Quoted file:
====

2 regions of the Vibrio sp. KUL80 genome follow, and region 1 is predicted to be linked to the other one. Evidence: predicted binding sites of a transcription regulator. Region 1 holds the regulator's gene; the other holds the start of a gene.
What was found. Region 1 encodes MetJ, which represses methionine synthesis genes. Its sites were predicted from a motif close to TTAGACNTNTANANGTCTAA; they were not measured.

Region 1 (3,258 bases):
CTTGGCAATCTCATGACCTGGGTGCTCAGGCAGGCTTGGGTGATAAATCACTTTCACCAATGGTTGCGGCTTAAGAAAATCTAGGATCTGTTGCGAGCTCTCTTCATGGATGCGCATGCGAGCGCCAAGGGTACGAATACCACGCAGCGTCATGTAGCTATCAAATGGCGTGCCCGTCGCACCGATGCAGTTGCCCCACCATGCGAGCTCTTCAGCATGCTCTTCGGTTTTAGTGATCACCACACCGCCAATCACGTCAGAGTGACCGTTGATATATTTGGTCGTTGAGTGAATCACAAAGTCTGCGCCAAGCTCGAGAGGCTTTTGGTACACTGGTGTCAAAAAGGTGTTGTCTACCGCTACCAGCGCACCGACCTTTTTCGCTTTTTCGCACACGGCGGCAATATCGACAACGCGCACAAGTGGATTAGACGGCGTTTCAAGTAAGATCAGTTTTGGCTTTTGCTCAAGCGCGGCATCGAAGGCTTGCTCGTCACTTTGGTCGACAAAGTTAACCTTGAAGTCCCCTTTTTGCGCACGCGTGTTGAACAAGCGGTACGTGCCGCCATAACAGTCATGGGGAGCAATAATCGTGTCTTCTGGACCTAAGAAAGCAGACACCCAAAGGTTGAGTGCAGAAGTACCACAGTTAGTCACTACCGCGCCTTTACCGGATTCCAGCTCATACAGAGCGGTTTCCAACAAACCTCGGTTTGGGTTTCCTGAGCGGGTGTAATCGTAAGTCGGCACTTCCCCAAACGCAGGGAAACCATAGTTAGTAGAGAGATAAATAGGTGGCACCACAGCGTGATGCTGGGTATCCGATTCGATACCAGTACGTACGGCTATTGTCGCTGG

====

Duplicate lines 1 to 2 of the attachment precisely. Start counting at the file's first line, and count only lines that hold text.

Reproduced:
2 regions of the Vibrio sp. KUL80 genome follow, and region 1 is predicted to be linked to the other one. Evidence: predicted binding sites of a transcription regulator. Region 1 holds the regulator's gene; the other holds the start of a gene.
What was found. Region 1 encodes MetJ, which represses methionine synthesis genes. Its sites were predicted from a motif close to TTAGACNTNTANANGTCTAA; they were not measured.